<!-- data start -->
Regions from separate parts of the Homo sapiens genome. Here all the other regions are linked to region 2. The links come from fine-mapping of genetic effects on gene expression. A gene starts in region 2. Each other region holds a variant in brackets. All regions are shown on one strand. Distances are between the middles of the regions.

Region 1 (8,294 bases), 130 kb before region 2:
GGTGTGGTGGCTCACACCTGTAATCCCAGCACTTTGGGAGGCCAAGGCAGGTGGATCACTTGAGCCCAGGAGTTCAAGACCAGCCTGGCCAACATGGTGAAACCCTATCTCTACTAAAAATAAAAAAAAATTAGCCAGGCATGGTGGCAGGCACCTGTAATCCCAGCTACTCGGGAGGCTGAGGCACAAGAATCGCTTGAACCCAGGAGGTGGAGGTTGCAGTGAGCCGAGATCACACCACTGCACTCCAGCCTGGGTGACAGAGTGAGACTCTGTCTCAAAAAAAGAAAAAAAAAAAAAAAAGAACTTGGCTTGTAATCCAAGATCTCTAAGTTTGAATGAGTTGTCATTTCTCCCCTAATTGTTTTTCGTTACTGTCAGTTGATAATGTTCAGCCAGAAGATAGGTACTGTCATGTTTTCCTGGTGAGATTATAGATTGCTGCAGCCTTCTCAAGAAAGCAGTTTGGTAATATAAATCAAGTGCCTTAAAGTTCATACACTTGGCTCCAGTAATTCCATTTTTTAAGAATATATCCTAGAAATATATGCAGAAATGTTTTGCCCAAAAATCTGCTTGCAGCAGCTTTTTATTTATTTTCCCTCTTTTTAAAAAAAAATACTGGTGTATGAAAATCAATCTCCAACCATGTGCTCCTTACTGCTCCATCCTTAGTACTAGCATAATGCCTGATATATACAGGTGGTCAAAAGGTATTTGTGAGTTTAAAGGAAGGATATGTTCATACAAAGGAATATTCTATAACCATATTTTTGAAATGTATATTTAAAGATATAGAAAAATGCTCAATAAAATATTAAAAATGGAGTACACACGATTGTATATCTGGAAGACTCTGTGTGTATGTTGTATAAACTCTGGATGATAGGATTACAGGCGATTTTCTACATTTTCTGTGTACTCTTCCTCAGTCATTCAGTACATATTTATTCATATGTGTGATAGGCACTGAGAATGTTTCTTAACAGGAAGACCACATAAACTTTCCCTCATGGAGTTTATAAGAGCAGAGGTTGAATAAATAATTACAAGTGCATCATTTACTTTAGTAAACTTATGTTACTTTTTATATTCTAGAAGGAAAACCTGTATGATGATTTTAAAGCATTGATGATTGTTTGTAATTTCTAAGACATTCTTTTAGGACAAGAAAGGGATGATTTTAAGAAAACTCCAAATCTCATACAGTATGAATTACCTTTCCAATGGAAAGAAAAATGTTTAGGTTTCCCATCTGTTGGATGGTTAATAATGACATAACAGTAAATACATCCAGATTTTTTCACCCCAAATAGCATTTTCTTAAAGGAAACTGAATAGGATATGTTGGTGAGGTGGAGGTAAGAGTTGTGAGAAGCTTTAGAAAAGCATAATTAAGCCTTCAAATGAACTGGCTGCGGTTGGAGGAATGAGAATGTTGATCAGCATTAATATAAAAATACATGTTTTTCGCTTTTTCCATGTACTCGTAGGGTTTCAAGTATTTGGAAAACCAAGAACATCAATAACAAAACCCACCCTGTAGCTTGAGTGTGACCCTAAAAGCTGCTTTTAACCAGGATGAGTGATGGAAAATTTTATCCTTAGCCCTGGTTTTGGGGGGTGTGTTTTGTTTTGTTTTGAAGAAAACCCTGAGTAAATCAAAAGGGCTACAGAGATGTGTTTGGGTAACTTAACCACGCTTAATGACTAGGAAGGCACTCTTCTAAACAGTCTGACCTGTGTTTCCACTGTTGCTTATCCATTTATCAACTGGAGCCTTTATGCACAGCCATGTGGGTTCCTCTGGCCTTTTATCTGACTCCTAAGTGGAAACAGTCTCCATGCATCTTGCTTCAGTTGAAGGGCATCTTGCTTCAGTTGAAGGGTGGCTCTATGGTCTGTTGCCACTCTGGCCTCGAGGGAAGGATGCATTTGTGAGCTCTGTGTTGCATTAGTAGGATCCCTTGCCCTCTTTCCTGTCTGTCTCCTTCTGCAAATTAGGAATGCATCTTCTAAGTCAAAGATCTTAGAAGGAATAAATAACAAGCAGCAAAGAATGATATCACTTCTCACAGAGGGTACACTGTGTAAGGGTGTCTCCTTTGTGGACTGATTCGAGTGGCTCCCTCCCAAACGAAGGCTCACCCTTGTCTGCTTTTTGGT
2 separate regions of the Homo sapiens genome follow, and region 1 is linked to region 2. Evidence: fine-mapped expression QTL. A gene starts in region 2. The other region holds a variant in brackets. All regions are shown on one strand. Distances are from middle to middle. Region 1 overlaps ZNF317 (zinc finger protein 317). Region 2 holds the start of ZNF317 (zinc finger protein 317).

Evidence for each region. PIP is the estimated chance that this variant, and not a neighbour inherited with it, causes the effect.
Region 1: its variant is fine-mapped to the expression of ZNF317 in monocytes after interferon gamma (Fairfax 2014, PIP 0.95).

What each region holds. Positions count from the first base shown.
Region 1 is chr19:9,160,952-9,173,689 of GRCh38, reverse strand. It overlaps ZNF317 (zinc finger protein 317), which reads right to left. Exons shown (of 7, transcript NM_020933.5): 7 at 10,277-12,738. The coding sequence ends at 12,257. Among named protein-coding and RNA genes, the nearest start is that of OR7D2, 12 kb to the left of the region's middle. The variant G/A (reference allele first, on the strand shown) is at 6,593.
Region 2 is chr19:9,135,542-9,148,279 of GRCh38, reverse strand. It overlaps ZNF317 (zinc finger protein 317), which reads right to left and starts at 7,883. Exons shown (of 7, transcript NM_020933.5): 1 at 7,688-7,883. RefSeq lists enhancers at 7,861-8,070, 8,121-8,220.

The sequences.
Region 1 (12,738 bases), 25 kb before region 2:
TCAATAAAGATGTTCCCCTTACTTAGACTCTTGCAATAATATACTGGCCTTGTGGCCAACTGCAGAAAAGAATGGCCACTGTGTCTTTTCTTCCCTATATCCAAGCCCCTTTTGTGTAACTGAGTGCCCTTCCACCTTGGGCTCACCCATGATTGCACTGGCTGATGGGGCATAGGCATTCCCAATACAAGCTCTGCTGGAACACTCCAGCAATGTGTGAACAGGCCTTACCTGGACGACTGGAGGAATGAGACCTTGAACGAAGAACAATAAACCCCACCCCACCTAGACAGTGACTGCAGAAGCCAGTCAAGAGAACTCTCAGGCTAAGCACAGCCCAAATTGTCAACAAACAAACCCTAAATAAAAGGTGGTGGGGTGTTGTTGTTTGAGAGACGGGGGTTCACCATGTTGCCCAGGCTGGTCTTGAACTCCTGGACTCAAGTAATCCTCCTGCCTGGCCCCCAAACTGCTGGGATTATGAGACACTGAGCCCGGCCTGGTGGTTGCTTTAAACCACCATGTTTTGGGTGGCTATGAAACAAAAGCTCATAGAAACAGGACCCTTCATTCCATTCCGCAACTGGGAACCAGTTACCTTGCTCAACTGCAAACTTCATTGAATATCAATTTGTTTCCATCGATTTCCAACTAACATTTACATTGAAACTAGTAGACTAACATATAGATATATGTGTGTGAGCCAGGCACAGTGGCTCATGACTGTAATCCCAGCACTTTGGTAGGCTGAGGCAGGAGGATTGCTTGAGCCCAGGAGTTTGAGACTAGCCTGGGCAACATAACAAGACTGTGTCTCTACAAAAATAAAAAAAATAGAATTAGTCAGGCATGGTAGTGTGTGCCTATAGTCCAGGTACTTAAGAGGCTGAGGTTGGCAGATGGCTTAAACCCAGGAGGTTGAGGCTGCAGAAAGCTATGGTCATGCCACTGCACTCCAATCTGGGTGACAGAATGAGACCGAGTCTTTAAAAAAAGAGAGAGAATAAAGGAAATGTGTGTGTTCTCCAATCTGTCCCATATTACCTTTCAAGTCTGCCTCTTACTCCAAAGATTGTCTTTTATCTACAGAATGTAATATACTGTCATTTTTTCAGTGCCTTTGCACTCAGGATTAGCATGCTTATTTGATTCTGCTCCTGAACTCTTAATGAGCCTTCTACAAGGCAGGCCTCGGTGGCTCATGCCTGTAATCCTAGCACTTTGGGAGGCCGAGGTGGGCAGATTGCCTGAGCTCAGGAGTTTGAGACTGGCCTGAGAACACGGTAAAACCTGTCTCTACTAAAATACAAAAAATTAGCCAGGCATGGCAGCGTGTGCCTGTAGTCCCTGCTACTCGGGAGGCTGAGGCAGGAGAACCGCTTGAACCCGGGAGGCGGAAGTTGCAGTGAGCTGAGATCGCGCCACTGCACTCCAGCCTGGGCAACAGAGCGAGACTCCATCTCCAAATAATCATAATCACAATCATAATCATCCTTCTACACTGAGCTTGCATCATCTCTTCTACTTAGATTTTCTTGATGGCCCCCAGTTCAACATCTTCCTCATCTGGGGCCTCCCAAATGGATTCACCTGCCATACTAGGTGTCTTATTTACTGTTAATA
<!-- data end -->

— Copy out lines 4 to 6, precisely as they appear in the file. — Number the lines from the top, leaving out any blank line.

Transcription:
2 separate regions of the Homo sapiens genome follow, and region 1 is linked to region 2. Evidence: fine-mapped expression QTL. A gene starts in region 2. The other region holds a variant in brackets. All regions are shown on one strand. Distances are from middle to middle. Region 1 overlaps ZNF317 (zinc finger protein 317). Region 2 holds the start of ZNF317 (zinc finger protein 317).

Evidence for each region. PIP is the estimated chance that this variant, and not a neighbour inherited with it, causes the effect.
Region 1: its variant is fine-mapped to the expression of ZNF317 in monocytes after interferon gamma (Fairfax 2014, PIP 0.95).